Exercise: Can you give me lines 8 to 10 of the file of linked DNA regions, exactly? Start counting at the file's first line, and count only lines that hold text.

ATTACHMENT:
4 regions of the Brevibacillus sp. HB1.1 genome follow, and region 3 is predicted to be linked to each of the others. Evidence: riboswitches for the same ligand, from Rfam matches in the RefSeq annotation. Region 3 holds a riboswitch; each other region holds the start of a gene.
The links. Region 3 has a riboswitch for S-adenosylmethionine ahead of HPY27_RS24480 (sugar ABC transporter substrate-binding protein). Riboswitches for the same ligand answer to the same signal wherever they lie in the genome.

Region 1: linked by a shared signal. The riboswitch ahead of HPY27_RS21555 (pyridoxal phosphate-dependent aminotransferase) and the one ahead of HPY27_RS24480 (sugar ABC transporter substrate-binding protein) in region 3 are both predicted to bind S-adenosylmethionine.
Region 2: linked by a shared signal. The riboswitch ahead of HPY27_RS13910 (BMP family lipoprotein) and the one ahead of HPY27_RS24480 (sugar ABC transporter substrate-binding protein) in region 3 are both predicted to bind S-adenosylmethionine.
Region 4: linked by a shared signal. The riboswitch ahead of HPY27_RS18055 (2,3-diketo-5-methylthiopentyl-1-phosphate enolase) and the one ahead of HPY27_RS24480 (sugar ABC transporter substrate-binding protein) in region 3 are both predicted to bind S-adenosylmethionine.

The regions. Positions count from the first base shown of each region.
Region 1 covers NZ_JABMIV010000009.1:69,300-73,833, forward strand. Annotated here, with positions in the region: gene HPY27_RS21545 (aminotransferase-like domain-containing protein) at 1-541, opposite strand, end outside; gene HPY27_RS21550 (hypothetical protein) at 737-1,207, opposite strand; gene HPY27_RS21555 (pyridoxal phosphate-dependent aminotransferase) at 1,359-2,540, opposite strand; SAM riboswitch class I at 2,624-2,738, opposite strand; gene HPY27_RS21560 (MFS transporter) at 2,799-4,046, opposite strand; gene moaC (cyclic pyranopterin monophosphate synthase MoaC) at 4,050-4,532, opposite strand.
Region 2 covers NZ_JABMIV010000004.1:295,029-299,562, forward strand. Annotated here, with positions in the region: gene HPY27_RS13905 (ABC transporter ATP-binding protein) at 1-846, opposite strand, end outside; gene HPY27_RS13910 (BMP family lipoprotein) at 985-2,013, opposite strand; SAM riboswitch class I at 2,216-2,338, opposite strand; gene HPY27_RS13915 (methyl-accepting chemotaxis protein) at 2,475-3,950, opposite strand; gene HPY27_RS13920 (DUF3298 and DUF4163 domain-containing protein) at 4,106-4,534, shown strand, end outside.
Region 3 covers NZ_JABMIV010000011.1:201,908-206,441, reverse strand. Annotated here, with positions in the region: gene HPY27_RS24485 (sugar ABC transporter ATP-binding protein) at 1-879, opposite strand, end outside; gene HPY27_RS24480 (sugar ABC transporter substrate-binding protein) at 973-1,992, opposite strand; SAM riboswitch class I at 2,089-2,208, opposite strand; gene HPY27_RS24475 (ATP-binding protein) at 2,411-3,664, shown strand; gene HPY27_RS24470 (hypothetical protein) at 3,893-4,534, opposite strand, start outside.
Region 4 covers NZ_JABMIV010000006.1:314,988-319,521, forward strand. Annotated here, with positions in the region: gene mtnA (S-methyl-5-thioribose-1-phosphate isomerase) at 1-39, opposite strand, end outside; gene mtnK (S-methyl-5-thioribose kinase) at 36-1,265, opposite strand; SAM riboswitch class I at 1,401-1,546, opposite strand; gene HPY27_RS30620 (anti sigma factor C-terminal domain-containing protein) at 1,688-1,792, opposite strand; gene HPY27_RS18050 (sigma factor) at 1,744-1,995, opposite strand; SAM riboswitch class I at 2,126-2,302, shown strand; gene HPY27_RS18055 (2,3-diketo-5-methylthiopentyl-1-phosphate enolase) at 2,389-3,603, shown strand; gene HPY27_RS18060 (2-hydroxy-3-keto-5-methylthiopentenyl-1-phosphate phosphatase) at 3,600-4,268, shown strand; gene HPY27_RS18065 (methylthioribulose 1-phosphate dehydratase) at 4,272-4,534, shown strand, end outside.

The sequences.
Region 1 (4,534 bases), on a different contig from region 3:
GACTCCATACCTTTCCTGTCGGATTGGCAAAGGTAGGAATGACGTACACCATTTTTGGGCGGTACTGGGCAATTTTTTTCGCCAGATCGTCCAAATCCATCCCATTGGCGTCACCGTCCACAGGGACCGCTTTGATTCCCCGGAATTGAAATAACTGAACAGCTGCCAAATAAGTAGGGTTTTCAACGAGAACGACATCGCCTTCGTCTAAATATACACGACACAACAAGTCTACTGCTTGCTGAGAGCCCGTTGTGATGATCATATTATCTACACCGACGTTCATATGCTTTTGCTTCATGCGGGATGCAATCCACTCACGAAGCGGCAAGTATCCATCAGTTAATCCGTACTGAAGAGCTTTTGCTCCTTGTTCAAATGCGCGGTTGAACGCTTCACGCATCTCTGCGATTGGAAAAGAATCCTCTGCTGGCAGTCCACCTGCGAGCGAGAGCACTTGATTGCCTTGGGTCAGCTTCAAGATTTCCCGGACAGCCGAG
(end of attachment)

Region 2 covers NZ_JABMIV010000004.1:295,029-299,562, forward strand. Annotated here, with positions in the region: gene HPY27_RS13905 (ABC transporter ATP-binding protein) at 1-846, opposite strand, end outside; gene HPY27_RS13910 (BMP family lipoprotein) at 985-2,013, opposite strand; SAM riboswitch class I at 2,216-2,338, opposite strand; gene HPY27_RS13915 (methyl-accepting chemotaxis protein) at 2,475-3,950, opposite strand; gene HPY27_RS13920 (DUF3298 and DUF4163 domain-containing protein) at 4,106-4,534, shown strand, end outside.
Region 3 covers NZ_JABMIV010000011.1:201,908-206,441, reverse strand. Annotated here, with positions in the region: gene HPY27_RS24485 (sugar ABC transporter ATP-binding protein) at 1-879, opposite strand, end outside; gene HPY27_RS24480 (sugar ABC transporter substrate-binding protein) at 973-1,992, opposite strand; SAM riboswitch class I at 2,089-2,208, opposite strand; gene HPY27_RS24475 (ATP-binding protein) at 2,411-3,664, shown strand; gene HPY27_RS24470 (hypothetical protein) at 3,893-4,534, opposite strand, start outside.
Region 4 covers NZ_JABMIV010000006.1:314,988-319,521, forward strand. Annotated here, with positions in the region: gene mtnA (S-methyl-5-thioribose-1-phosphate isomerase) at 1-39, opposite strand, end outside; gene mtnK (S-methyl-5-thioribose kinase) at 36-1,265, opposite strand; SAM riboswitch class I at 1,401-1,546, opposite strand; gene HPY27_RS30620 (anti sigma factor C-terminal domain-containing protein) at 1,688-1,792, opposite strand; gene HPY27_RS18050 (sigma factor) at 1,744-1,995, opposite strand; SAM riboswitch class I at 2,126-2,302, shown strand; gene HPY27_RS18055 (2,3-diketo-5-methylthiopentyl-1-phosphate enolase) at 2,389-3,603, shown strand; gene HPY27_RS18060 (2-hydroxy-3-keto-5-methylthiopentenyl-1-phosphate phosphatase) at 3,600-4,268, shown strand; gene HPY27_RS18065 (methylthioribulose 1-phosphate dehydratase) at 4,272-4,534, shown strand, end outside.